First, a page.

Ocasio-Cortez’s swift rise has also exposed divisions in the party over whether the insurgent candidates can capture victories across the country in general elections, against Republicans. In an op-ed in The Wall Street Journal this week, Joe Lieberman, the Democrat-turned-independent former senator from Connecticut, urged voters to vote for Crowley on a third-party line instead of Ocasio-Cortez because, he said, her policies were too far left.
“Her election in November would make it harder for Congress to stop fighting and start fixing problems,” he wrote.
Some political strategists question whether Ocasio-Cortez’s presence in districts vastly different from hers will turn off, rather than invigorate, voters.
“I would hope that she would keep her eye on the critical need to elect a House Democratic majority to stop Donald Trump and allow and trust candidates to run their campaigns in a way that results in the majority that we need,” said Steve Israel, a former chairman of the Democratic Congressional Campaign Committee and longtime New York representative. “There’s an important role for her to play in progressive districts, and with vitally needed base voters. But a message that resonates in some districts could seem out of tune in others.”
But supporters of Ocasio-Cortez’s democratic socialism have primarily exhibited a sense of optimism — in her, in her star power, in the progressive message generally — since her victory. They note that Sanders won the 2016 presidential primaries in both Kansas and Michigan and hope they can build on that energy.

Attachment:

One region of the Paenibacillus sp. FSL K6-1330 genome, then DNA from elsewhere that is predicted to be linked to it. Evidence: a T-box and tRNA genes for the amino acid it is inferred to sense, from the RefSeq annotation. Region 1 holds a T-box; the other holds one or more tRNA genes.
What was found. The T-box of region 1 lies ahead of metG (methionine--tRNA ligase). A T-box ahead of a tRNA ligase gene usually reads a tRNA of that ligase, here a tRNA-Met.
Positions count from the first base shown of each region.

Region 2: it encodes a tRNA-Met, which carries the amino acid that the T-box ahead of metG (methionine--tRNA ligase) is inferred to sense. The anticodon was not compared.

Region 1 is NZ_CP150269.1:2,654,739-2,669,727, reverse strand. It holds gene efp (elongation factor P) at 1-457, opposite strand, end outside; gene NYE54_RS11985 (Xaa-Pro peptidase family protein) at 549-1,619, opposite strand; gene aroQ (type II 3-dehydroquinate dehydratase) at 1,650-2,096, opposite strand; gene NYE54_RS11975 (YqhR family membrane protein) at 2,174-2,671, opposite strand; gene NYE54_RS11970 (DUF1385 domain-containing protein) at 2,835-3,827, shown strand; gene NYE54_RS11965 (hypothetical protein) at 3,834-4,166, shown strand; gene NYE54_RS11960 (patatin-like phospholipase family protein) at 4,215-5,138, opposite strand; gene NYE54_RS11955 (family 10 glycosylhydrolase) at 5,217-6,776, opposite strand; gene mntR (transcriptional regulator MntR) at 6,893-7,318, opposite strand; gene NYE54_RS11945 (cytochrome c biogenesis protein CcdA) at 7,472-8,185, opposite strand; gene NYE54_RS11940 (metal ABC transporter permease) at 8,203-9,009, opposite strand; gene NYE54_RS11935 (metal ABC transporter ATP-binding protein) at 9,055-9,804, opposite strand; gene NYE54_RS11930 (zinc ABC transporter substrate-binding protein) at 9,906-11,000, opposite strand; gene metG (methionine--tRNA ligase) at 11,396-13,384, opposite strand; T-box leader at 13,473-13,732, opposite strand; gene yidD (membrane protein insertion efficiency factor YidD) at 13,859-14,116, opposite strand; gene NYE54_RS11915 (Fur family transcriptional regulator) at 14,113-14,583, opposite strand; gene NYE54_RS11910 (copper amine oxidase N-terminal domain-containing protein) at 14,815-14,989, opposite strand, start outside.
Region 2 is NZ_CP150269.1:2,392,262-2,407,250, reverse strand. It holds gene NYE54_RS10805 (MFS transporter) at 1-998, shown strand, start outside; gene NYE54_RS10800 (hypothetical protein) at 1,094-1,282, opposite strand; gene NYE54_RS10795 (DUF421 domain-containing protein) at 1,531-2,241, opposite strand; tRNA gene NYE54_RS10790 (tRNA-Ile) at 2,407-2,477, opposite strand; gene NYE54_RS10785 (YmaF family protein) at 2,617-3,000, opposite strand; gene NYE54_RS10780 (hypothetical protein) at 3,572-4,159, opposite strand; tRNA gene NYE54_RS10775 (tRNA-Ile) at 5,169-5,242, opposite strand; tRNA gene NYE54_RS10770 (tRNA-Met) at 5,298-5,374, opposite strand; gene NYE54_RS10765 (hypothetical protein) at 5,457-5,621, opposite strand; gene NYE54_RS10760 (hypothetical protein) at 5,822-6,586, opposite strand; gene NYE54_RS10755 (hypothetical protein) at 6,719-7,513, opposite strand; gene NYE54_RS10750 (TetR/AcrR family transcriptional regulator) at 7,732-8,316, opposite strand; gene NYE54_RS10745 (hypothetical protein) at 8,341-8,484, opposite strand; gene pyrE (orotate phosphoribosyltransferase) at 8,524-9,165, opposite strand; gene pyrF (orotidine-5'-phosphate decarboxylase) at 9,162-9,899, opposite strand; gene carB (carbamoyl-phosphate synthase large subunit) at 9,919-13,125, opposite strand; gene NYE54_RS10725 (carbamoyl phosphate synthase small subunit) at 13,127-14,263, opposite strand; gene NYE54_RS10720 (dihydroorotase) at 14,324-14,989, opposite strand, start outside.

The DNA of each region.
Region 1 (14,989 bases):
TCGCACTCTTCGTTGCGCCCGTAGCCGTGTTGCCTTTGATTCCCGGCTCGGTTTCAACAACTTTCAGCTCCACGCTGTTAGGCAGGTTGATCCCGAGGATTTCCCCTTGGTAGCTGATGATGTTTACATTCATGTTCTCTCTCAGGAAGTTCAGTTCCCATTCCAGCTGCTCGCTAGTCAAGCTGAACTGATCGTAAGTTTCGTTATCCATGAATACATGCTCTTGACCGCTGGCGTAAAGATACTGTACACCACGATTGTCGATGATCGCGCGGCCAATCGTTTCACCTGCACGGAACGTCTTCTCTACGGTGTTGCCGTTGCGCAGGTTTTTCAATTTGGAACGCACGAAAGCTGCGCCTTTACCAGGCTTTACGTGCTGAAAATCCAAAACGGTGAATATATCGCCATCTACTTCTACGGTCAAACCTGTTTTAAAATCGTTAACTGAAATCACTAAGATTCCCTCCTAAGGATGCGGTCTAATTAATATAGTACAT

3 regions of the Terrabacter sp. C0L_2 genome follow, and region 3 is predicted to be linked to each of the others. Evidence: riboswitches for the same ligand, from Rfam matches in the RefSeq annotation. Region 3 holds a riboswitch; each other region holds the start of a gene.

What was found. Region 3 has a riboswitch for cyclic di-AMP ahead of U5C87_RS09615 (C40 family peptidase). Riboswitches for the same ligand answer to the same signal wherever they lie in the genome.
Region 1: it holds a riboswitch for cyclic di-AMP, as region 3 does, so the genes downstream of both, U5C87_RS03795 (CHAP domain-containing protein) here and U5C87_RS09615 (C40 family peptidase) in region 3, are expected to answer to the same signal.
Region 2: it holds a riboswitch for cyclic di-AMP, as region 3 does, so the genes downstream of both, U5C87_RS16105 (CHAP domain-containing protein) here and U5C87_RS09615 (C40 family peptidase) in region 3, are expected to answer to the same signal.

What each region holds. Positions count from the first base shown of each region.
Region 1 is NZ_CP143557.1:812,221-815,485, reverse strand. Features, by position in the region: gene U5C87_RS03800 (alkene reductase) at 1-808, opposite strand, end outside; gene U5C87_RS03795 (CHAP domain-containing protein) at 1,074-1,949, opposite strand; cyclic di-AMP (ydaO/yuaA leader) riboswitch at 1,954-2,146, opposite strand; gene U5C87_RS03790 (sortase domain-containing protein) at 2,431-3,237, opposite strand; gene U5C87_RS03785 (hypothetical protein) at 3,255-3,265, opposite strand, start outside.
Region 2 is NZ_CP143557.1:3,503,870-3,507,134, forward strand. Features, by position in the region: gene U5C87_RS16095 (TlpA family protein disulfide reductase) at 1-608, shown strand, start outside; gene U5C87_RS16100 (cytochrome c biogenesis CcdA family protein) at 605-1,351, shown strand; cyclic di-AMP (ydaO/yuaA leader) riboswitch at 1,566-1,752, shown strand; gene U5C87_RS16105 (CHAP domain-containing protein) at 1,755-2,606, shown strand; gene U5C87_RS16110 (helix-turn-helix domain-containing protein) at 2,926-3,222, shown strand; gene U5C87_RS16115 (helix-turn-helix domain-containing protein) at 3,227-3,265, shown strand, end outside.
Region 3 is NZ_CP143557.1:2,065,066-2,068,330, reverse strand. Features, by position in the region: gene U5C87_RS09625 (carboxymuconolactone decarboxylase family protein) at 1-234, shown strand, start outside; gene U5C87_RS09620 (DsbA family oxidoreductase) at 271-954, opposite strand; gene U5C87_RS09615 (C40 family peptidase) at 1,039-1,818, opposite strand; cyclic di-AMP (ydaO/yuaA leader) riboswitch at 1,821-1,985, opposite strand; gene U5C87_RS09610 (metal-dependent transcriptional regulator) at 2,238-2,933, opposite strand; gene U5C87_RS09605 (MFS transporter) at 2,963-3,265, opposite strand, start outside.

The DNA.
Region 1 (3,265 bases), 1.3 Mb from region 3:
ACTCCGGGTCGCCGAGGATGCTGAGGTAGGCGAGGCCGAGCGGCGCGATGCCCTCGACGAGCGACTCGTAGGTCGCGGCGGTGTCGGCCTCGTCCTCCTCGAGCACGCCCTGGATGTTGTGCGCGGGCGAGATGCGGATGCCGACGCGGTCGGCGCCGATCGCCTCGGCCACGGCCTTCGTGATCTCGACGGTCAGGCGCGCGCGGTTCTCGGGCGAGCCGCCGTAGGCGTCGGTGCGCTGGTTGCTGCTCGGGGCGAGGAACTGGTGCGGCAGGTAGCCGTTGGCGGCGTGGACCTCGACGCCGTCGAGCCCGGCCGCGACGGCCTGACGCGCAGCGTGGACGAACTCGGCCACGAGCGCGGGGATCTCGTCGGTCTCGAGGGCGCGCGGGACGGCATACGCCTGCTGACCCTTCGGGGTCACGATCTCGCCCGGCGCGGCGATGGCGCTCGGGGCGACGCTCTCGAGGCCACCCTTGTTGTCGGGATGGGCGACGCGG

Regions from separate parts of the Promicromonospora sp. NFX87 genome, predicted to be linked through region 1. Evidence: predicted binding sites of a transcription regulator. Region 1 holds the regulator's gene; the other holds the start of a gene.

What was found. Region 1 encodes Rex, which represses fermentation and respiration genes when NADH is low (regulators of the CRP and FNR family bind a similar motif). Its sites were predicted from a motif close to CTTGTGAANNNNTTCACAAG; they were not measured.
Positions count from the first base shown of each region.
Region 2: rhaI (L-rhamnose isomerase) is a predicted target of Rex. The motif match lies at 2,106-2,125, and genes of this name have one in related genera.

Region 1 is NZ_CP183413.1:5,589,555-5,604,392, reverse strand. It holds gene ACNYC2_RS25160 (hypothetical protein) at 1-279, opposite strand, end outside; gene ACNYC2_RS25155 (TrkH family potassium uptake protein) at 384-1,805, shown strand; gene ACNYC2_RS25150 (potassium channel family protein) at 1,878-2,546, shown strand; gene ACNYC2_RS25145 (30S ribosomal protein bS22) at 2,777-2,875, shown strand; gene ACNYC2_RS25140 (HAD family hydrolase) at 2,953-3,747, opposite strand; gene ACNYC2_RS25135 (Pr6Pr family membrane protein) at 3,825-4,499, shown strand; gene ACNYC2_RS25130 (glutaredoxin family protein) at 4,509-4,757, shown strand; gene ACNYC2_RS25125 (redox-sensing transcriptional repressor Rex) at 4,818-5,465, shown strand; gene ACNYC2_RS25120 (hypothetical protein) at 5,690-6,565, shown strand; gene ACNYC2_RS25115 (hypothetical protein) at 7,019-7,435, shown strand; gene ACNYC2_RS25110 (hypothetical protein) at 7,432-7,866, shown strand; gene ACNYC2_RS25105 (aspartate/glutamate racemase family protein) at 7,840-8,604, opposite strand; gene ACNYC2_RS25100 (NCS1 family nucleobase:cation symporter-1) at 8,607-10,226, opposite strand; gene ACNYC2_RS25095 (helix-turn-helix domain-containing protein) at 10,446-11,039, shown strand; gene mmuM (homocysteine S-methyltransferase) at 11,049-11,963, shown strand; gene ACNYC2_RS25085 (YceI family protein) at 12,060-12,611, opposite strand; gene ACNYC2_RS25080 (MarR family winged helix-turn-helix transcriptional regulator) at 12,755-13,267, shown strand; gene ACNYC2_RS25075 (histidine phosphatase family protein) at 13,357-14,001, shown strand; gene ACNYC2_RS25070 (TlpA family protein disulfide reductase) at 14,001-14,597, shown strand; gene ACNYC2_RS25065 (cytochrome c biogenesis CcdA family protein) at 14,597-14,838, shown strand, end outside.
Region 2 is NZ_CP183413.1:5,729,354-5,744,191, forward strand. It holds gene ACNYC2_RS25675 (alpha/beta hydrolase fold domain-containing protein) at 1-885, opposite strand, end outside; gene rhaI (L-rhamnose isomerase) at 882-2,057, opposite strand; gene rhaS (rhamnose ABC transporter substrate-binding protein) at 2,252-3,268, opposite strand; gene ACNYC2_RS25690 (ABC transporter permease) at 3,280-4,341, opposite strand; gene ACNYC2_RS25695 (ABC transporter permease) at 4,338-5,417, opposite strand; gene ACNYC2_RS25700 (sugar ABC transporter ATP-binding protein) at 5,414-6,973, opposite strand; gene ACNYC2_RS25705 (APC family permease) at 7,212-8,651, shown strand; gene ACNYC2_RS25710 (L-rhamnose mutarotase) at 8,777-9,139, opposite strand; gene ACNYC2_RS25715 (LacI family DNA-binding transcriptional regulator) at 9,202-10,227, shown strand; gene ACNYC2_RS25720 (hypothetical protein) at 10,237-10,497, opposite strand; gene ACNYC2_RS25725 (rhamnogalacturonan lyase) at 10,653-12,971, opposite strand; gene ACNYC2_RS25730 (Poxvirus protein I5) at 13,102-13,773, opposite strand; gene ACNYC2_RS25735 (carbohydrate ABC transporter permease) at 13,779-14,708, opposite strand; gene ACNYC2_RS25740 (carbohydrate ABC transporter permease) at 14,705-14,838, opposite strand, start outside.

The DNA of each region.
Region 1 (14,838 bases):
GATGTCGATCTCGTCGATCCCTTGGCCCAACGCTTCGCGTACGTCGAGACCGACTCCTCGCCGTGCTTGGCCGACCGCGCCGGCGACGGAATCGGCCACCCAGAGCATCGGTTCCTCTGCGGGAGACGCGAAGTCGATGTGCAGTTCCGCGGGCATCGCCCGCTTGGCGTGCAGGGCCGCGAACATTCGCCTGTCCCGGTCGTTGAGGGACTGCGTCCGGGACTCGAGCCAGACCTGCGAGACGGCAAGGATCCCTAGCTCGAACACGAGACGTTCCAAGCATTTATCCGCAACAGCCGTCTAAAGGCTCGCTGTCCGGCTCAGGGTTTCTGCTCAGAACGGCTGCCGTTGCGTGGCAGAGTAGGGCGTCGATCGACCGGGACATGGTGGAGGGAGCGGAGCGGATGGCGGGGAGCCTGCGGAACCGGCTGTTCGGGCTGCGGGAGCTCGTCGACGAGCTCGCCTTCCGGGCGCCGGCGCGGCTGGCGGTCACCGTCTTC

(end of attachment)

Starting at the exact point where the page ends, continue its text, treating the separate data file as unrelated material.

They also point to the fact that many Democratic candidates have embraced key pieces of the progressive policy agenda, including Medicare for all and a higher minimum wage. For his part, Sanders has said he sees Ocasio-Cortez’s success as proof that his progressive message is not only spreading, but winning. (He did not endorse Ocasio-Cortez.)
His swing with Ocasio-Cortez through Kansas came about organically, according to a person familiar with the decision process, after they realized they were both interested in going to the state to support candidates there. Both were eager to show that a message that works in Burlington, Vermont, and New York City can also work in a red state.
The same goes for Michigan, where Ocasio-Cortez will campaign next weekend with Abdul El-Sayed, a former director of Detroit’s health department, who is running for governor. Inspired by her message and campaign style, El-Sayed first connected with Ocasio-Cortez on Twitter. He now hopes he can one day tell his young daughter about the night “Auntie Alexandria” won in New York.
“Alexandria Ocasio-Cortez’s win is a validation point,” he said in an interview. “She showed us how it’s done.”